American Apparel is losing customers with debated ads, CEO

A friend of mine brought up a subject on Facebook (yes, I am a proud member of Generation Facebook) that has not gotten as much coverage lately as it should have. A little clothing chain called American Apparel, beloved by hipsters everywhere for its sweatshop- and label-free couture, has received some criticism for its hyper-sexualized ads and unorthodox CEO, Dov Charney.

Now, let me pause here and state that I am in no position to pass judgment on anyone for buying clothing made by companies using sweatshop labor and questionable advertising. At the risk of seeming like a hypocritical know-it-all, my intentions are merely to shed a bit of light on the American Apparel discussion, which has received minimal attention in the mainstream media.

While I applaud American Apparel for its labor-free products and for rejecting logos in an industry dominated by name recognition, I am a little confused by the company’s decision to use advertising that portrays women in an overly sexualized and objectified manner.

The whole labor-free, no-logo manifesto hails from a generally progressive mode of thinking that also recognizes that women are more than their (100-pound) bodies. Furthermore, the consumer base of American Apparel largely consists of people who consider themselves to be part of the hipster “counterculture,” people who are not interested in that antiquated notion that naked, skinny women sell.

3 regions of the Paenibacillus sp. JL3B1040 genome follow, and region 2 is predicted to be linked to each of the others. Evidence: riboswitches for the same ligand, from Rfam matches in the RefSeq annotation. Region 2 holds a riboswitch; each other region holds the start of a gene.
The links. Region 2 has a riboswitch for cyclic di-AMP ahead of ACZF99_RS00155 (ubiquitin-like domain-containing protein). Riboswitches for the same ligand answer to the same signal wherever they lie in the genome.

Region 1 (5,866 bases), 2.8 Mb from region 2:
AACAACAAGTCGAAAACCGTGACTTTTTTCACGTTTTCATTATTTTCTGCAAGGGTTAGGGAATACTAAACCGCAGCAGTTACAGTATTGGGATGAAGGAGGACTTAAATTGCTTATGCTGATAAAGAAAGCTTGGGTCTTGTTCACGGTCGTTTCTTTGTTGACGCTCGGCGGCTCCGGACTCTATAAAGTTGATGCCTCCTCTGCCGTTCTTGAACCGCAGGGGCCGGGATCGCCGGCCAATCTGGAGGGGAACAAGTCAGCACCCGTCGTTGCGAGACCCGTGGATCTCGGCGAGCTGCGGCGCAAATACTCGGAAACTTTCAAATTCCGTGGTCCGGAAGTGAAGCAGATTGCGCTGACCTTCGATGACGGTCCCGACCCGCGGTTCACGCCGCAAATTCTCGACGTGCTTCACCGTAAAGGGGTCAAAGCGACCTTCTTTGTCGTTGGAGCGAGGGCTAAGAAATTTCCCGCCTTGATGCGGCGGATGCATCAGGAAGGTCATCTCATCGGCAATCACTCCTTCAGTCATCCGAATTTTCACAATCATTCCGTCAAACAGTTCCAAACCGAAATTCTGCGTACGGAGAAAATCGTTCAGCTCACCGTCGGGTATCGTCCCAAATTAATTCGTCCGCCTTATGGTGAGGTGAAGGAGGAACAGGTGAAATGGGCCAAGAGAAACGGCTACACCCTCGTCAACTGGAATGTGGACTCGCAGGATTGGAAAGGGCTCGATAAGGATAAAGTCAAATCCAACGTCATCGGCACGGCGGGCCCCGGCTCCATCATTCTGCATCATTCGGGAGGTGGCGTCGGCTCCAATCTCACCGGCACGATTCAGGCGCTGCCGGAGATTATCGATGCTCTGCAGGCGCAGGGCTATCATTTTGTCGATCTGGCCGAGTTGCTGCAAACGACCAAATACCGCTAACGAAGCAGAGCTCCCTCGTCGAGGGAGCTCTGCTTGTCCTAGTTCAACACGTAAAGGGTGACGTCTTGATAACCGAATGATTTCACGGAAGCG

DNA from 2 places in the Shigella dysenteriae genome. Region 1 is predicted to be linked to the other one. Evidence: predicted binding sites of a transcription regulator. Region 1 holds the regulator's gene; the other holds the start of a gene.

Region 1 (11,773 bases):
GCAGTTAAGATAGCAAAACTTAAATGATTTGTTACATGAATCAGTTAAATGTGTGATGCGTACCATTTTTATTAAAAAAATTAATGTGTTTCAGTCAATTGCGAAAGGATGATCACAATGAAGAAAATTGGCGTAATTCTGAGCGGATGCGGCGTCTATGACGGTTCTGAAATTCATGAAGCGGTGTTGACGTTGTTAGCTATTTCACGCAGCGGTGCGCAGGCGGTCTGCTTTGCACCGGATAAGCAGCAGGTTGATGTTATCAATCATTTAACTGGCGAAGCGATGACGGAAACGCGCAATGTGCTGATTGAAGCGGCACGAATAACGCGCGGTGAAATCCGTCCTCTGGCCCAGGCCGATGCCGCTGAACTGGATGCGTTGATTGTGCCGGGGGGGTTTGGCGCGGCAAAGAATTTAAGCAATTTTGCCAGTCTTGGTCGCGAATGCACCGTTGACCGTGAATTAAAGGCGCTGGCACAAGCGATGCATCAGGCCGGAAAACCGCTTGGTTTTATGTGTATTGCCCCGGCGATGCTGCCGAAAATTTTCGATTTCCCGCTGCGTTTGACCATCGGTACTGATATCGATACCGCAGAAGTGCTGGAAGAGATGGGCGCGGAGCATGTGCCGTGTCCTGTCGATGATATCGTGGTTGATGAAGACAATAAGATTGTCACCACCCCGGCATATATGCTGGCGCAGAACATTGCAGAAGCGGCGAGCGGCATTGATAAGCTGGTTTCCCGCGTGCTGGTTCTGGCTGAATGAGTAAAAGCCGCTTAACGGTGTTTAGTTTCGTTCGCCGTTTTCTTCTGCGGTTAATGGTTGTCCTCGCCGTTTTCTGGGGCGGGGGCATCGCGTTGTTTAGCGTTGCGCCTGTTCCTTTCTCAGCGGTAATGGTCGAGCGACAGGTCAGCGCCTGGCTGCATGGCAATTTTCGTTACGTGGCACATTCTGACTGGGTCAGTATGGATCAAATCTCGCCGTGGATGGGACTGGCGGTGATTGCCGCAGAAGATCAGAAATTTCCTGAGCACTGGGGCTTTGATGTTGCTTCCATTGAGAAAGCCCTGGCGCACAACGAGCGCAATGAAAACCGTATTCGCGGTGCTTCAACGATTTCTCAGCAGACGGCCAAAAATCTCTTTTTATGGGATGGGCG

It certainly does not help American Apparel that its CEO evokes “the seedy side of the disco era,” according to an article from Last time I checked, the sweaty, mustachioed, STD- and drug-infested male figure was no longer “hip.”

Some elements of this archetype have survived in hipster culture, though I hope only in the ironic sense. Yet, with his involvement in four sexual harassment lawsuits in recent years and a history of bizarre public sexual behavior, something tells me that Charney is not an ironic misogynist.

So, American Apparel, what can be done to win back your educated, progressive core? For one, put clothes on your models. Remember that you are selling a product called “clothes.” Two, take a cue from Spain and South America: Hire models who have seen the other side of 100 pounds. There happens to be a large population of lovely ladies who eat and still rock hipster couture better than any stick-thin model ever could.

Otherwise, Mr. Charney, I think you might find your former customers shopping at other hipster outlets or, better yet, at second-hand stores. Sweatshop labor is oppressive and unethical, but so is the exploitation of women in the media. Although I frequently have felt otherwise, one does not have to sacrifice any principle to have great clothes.

Carrie Bass is an art history senior. E-mail [email protected]